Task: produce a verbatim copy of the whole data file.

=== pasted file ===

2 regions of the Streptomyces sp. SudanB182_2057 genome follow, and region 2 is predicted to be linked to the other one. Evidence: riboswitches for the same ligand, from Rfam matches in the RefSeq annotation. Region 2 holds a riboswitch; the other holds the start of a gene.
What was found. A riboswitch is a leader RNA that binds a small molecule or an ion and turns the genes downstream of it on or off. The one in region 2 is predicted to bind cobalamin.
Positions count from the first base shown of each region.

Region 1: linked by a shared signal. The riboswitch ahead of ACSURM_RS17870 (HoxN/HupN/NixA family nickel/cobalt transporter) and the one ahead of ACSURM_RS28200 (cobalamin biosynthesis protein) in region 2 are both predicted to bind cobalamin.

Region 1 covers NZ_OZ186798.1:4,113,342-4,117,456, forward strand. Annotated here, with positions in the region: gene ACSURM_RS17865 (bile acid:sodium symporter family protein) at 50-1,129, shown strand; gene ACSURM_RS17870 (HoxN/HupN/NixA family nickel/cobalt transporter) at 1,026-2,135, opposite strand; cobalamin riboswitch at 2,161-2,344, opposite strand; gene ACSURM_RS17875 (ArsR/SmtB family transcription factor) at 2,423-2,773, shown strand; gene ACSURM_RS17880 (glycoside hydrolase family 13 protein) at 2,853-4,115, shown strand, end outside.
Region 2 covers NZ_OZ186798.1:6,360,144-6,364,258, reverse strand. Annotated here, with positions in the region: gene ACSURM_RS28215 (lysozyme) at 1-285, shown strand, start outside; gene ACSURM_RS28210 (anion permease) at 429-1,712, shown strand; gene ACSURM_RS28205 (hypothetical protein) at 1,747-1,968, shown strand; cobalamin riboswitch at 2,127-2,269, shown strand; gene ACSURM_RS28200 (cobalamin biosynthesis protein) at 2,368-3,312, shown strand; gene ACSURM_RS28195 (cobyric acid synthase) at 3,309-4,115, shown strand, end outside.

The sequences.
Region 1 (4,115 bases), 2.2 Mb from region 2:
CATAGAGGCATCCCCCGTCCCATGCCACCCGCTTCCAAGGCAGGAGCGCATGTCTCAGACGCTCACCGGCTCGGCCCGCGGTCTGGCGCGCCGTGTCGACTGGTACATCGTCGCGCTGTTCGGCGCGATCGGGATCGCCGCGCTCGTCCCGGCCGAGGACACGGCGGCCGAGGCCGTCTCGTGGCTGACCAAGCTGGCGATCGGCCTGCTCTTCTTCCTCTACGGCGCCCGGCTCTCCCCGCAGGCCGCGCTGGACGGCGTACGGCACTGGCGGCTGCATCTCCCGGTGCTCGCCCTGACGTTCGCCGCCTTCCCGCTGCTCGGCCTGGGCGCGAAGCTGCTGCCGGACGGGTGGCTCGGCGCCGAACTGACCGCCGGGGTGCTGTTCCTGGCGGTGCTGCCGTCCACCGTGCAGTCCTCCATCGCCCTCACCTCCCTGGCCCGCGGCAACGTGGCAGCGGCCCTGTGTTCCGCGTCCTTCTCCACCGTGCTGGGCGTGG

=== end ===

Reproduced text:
2 regions of the Streptomyces sp. SudanB182_2057 genome follow, and region 2 is predicted to be linked to the other one. Evidence: riboswitches for the same ligand, from Rfam matches in the RefSeq annotation. Region 2 holds a riboswitch; the other holds the start of a gene.
What was found. A riboswitch is a leader RNA that binds a small molecule or an ion and turns the genes downstream of it on or off. The one in region 2 is predicted to bind cobalamin.
Positions count from the first base shown of each region.

Region 1: linked by a shared signal. The riboswitch ahead of ACSURM_RS17870 (HoxN/HupN/NixA family nickel/cobalt transporter) and the one ahead of ACSURM_RS28200 (cobalamin biosynthesis protein) in region 2 are both predicted to bind cobalamin.

Region 1 covers NZ_OZ186798.1:4,113,342-4,117,456, forward strand. Annotated here, with positions in the region: gene ACSURM_RS17865 (bile acid:sodium symporter family protein) at 50-1,129, shown strand; gene ACSURM_RS17870 (HoxN/HupN/NixA family nickel/cobalt transporter) at 1,026-2,135, opposite strand; cobalamin riboswitch at 2,161-2,344, opposite strand; gene ACSURM_RS17875 (ArsR/SmtB family transcription factor) at 2,423-2,773, shown strand; gene ACSURM_RS17880 (glycoside hydrolase family 13 protein) at 2,853-4,115, shown strand, end outside.
Region 2 covers NZ_OZ186798.1:6,360,144-6,364,258, reverse strand. Annotated here, with positions in the region: gene ACSURM_RS28215 (lysozyme) at 1-285, shown strand, start outside; gene ACSURM_RS28210 (anion permease) at 429-1,712, shown strand; gene ACSURM_RS28205 (hypothetical protein) at 1,747-1,968, shown strand; cobalamin riboswitch at 2,127-2,269, shown strand; gene ACSURM_RS28200 (cobalamin biosynthesis protein) at 2,368-3,312, shown strand; gene ACSURM_RS28195 (cobyric acid synthase) at 3,309-4,115, shown strand, end outside.

The sequences.
Region 1 (4,115 bases), 2.2 Mb from region 2:
CATAGAGGCATCCCCCGTCCCATGCCACCCGCTTCCAAGGCAGGAGCGCATGTCTCAGACGCTCACCGGCTCGGCCCGCGGTCTGGCGCGCCGTGTCGACTGGTACATCGTCGCGCTGTTCGGCGCGATCGGGATCGCCGCGCTCGTCCCGGCCGAGGACACGGCGGCCGAGGCCGTCTCGTGGCTGACCAAGCTGGCGATCGGCCTGCTCTTCTTCCTCTACGGCGCCCGGCTCTCCCCGCAGGCCGCGCTGGACGGCGTACGGCACTGGCGGCTGCATCTCCCGGTGCTCGCCCTGACGTTCGCCGCCTTCCCGCTGCTCGGCCTGGGCGCGAAGCTGCTGCCGGACGGGTGGCTCGGCGCCGAACTGACCGCCGGGGTGCTGTTCCTGGCGGTGCTGCCGTCCACCGTGCAGTCCTCCATCGCCCTCACCTCCCTGGCCCGCGGCAACGTGGCAGCGGCCCTGTGTTCCGCGTCCTTCTCCACCGTGCTGGGCGTGG